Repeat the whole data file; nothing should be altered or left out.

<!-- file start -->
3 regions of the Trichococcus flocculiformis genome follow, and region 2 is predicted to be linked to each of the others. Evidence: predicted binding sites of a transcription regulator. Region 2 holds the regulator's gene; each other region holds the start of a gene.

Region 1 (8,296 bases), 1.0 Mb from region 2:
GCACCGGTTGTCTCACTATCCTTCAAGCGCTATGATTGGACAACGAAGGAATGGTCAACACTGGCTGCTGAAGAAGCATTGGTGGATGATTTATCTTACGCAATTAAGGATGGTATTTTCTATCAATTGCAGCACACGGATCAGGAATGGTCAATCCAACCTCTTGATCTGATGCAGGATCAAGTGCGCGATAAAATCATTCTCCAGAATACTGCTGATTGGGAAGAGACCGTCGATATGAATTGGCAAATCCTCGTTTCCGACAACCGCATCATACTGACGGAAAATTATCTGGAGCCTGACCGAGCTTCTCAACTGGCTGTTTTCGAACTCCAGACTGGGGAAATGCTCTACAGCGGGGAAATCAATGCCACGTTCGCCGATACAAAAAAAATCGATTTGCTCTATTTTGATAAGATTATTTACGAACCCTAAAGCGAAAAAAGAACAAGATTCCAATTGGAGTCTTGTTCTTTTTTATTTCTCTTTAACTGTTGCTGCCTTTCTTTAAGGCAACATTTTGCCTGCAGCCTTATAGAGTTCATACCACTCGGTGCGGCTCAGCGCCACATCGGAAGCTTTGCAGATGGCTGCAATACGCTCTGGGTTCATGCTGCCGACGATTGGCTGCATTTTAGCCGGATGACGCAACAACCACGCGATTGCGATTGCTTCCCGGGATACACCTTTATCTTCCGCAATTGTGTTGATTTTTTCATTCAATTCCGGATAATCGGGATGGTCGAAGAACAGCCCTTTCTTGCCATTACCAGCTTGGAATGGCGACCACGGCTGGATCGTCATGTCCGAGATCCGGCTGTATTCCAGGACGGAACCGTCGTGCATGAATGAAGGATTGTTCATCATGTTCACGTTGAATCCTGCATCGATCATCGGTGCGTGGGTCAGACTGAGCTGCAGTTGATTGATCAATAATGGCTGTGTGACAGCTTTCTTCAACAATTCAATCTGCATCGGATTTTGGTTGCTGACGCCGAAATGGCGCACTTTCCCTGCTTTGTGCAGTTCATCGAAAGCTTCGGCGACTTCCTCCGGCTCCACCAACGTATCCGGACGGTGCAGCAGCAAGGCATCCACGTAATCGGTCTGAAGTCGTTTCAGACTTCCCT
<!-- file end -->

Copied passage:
3 regions of the Trichococcus flocculiformis genome follow, and region 2 is predicted to be linked to each of the others. Evidence: predicted binding sites of a transcription regulator. Region 2 holds the regulator's gene; each other region holds the start of a gene.

Region 1 (8,296 bases), 1.0 Mb from region 2:
GCACCGGTTGTCTCACTATCCTTCAAGCGCTATGATTGGACAACGAAGGAATGGTCAACACTGGCTGCTGAAGAAGCATTGGTGGATGATTTATCTTACGCAATTAAGGATGGTATTTTCTATCAATTGCAGCACACGGATCAGGAATGGTCAATCCAACCTCTTGATCTGATGCAGGATCAAGTGCGCGATAAAATCATTCTCCAGAATACTGCTGATTGGGAAGAGACCGTCGATATGAATTGGCAAATCCTCGTTTCCGACAACCGCATCATACTGACGGAAAATTATCTGGAGCCTGACCGAGCTTCTCAACTGGCTGTTTTCGAACTCCAGACTGGGGAAATGCTCTACAGCGGGGAAATCAATGCCACGTTCGCCGATACAAAAAAAATCGATTTGCTCTATTTTGATAAGATTATTTACGAACCCTAAAGCGAAAAAAGAACAAGATTCCAATTGGAGTCTTGTTCTTTTTTATTTCTCTTTAACTGTTGCTGCCTTTCTTTAAGGCAACATTTTGCCTGCAGCCTTATAGAGTTCATACCACTCGGTGCGGCTCAGCGCCACATCGGAAGCTTTGCAGATGGCTGCAATACGCTCTGGGTTCATGCTGCCGACGATTGGCTGCATTTTAGCCGGATGACGCAACAACCACGCGATTGCGATTGCTTCCCGGGATACACCTTTATCTTCCGCAATTGTGTTGATTTTTTCATTCAATTCCGGATAATCGGGATGGTCGAAGAACAGCCCTTTCTTGCCATTACCAGCTTGGAATGGCGACCACGGCTGGATCGTCATGTCCGAGATCCGGCTGTATTCCAGGACGGAACCGTCGTGCATGAATGAAGGATTGTTCATCATGTTCACGTTGAATCCTGCATCGATCATCGGTGCGTGGGTCAGACTGAGCTGCAGTTGATTGATCAATAATGGCTGTGTGACAGCTTTCTTCAACAATTCAATCTGCATCGGATTTTGGTTGCTGACGCCGAAATGGCGCACTTTCCCTGCTTTGTGCAGTTCATCGAAAGCTTCGGCGACTTCCTCCGGCTCCACCAACGTATCCGGACGGTGCAGCAGCAAGGCATCCACGTAATCGGTCTGAAGTCGTTTCAGACTTCCCT